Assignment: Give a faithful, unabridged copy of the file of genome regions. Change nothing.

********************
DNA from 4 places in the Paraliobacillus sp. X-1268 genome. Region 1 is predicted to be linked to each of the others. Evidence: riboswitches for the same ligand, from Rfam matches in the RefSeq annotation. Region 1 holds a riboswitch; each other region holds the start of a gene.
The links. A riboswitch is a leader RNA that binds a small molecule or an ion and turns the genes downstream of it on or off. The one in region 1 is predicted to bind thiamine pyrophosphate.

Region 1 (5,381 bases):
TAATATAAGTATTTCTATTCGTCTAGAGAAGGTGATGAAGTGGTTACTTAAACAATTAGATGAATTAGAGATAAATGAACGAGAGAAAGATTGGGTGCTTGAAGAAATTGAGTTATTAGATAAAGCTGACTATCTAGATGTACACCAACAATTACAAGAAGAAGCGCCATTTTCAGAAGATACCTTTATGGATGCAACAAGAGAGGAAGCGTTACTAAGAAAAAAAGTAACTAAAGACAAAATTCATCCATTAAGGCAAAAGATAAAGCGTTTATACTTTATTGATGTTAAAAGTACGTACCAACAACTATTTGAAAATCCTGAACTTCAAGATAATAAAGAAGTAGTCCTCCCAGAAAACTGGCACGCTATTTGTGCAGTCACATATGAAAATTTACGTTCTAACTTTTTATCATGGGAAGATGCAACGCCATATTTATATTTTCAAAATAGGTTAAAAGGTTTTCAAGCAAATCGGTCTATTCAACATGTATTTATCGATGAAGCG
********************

DNA from 4 places in the Paraliobacillus sp. X-1268 genome. Region 1 is predicted to be linked to each of the others. Evidence: riboswitches for the same ligand, from Rfam matches in the RefSeq annotation. Region 1 holds a riboswitch; each other region holds the start of a gene.
The links. A riboswitch is a leader RNA that binds a small molecule or an ion and turns the genes downstream of it on or off. The one in region 1 is predicted to bind thiamine pyrophosphate.

Region 1 (5,381 bases):
TAATATAAGTATTTCTATTCGTCTAGAGAAGGTGATGAAGTGGTTACTTAAACAATTAGATGAATTAGAGATAAATGAACGAGAGAAAGATTGGGTGCTTGAAGAAATTGAGTTATTAGATAAAGCTGACTATCTAGATGTACACCAACAATTACAAGAAGAAGCGCCATTTTCAGAAGATACCTTTATGGATGCAACAAGAGAGGAAGCGTTACTAAGAAAAAAAGTAACTAAAGACAAAATTCATCCATTAAGGCAAAAGATAAAGCGTTTATACTTTATTGATGTTAAAAGTACGTACCAACAACTATTTGAAAATCCTGAACTTCAAGATAATAAAGAAGTAGTCCTCCCAGAAAACTGGCACGCTATTTGTGCAGTCACATATGAAAATTTACGTTCTAACTTTTTATCATGGGAAGATGCAACGCCATATTTATATTTTCAAAATAGGTTAAAAGGTTTTCAAGCAAATCGGTCTATTCAACATGTATTTATCGATGAAGCG